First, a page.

By Brady Huggett

Aastrom Biosciences Inc., nearing its goal of generating product revenues, completed a public offering worth about $11 million and will apply the money toward, in part, a European sales team.

¿The funds will be used to build up our European sales and marketing activities for our lead cell therapy products and to build our dendritic cell vaccine and bone regeneration programs,¿ Douglas Armstrong, president and CEO of Aastrom, told BioWorld Today. ¿It has given us the funding we need to fill our operational plan for the coming year.¿

Ann Arbor, Mich.-based Aastrom sold 7.7 million common shares made available for sale through a shelf registration. Shares were sold at between 82 cents and $1.78 over a period of about three months.

¿We pulled it down in several pieces with three different investors,¿ Armstrong said. ¿And we found it to be an effective way to address our capital needs.¿

Aastrom¿s stock (NASDAQ:ASTM) rose 3 cents Thursday to close at 99 cents. The company reported having about $10.7 million in cash and investments on June 30. Armstrong said Aastrom burned through about $650,000 a month during the past year. Its weighted average of shares outstanding for the quarter was about 34.8 million.

For the quarter ended June 30, Aastrom reported a net loss of about $1.9 million, or 5 cents per share. It received $246,000 in total revenue for the period, none of which was the result of product sales. But that is going to change, Armstrong said.

¿We have two products that are in Phase III in the U.S. and have received CE Mark approval in Europe,¿ Armstrong said. ¿We are projecting our first product revenue over the next 12 months.¿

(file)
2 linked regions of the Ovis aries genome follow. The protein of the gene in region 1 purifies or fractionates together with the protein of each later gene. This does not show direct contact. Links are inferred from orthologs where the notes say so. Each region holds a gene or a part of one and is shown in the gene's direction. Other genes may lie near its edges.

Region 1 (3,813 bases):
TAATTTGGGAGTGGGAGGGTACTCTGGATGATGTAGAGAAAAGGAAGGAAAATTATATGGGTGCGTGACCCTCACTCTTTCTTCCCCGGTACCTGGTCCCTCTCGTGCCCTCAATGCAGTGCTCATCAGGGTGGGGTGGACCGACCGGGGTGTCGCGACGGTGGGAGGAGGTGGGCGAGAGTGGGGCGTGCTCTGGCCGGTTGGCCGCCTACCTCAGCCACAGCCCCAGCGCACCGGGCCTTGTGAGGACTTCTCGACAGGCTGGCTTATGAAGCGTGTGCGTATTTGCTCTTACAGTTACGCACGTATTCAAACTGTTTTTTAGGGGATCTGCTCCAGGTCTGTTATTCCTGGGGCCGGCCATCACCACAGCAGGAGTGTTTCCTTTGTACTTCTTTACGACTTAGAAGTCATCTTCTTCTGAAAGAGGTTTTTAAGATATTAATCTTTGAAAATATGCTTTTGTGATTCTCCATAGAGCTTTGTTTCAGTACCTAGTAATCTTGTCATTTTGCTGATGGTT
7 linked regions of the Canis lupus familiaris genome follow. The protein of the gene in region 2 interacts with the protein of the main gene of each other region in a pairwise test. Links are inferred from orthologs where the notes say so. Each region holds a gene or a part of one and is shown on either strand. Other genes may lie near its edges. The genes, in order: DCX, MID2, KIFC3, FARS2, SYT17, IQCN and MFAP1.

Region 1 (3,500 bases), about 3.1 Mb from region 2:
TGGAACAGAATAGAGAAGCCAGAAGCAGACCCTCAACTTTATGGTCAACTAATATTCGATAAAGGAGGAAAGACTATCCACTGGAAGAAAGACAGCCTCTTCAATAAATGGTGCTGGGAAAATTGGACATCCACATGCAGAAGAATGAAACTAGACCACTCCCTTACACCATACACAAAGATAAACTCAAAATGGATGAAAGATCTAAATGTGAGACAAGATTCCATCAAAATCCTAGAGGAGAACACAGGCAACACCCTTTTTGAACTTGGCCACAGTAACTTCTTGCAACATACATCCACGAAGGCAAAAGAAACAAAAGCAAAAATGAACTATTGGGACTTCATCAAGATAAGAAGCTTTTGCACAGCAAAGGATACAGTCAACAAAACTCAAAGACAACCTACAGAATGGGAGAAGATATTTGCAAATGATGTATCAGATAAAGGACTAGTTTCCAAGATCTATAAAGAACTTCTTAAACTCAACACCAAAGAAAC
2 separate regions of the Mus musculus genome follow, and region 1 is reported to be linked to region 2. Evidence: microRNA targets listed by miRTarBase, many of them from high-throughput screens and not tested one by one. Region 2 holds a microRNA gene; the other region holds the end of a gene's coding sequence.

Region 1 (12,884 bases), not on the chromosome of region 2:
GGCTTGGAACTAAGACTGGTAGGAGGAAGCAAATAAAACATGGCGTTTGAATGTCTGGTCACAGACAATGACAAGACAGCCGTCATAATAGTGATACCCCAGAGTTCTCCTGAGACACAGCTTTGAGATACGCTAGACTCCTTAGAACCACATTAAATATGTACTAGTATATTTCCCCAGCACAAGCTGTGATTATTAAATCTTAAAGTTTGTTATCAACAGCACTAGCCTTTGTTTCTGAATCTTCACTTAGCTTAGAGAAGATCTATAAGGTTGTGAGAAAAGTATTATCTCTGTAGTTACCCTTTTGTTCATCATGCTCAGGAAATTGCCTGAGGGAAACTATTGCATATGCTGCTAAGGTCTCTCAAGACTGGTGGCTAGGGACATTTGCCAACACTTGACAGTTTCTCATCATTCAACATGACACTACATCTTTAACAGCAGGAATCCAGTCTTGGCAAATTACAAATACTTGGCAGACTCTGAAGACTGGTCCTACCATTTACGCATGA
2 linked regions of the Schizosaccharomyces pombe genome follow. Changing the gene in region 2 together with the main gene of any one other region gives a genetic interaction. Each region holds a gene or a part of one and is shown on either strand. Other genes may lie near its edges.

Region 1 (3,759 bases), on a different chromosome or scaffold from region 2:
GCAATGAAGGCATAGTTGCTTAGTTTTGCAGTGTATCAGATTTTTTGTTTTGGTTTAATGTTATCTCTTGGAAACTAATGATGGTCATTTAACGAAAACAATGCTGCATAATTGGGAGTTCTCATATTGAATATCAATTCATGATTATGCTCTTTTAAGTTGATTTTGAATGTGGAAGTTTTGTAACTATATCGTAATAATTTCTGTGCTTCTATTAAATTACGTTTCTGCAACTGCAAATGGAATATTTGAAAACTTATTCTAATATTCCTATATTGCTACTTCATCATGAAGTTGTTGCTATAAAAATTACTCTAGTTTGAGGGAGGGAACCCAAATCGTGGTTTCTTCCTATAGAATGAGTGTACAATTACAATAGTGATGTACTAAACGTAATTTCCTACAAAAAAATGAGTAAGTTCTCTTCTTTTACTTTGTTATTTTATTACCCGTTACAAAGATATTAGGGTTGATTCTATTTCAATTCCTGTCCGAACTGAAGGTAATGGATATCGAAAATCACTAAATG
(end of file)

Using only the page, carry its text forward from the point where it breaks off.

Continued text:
The products approved in Europe and in U.S. Phase III trials are the CB-I Therapy Kit (cord blood), which is designed to treat leukemia and genetic blood diseases, and the SC-I (bone marrow stem cells) Therapy Kit, which is for solid tumors. The company also has received the CE Mark on its instrumentation platform, AastromReplicell.

¿We have announced that we intend to have our first dendritic cell vaccine product [DC-I Therapy Kit] ready for commercialization in Europe in the fourth quarter of this year,¿ Armstrong said. ¿We also started a U.S. clinical trial, Phase I/II for OC-I, a bone cell product, for patients with osteoporosis. It¿s progressing well, well enough so that we expect additional trials over the next 12 months.¿

Aastrom is able to manufacture specific cell mixtures that can be used as therapies in lieu of drugs through its AastromReplicell System Instrumentation Platform.

¿The Replicell gives us the capability to manufacture individual batches of cells for patients,¿ Armstrong said. ¿It¿s very efficient. It takes eight to 12 days and each batch is done automatically. You don¿t have cell culture technicians or hoods, people trying to grow and produce cells. It eliminates that need.¿

Working toward European launches, Aastrom recently established a subsidiary ¿ Zellera AG ¿ in Berlin, for marketing, sales and product support. The light at the end of the tunnel for Aastrom is the glimmer of product sales.

¿We find ourselves positioned with enormous opportunities now,¿ Armstrong said. ¿[We¿re ready] to sell products in Europe and our new programs are exciting opportunities. We now have the funding we needed to move forward. Instead of being able to talk about [plans], we can now implement them. This is a big year for us.¿

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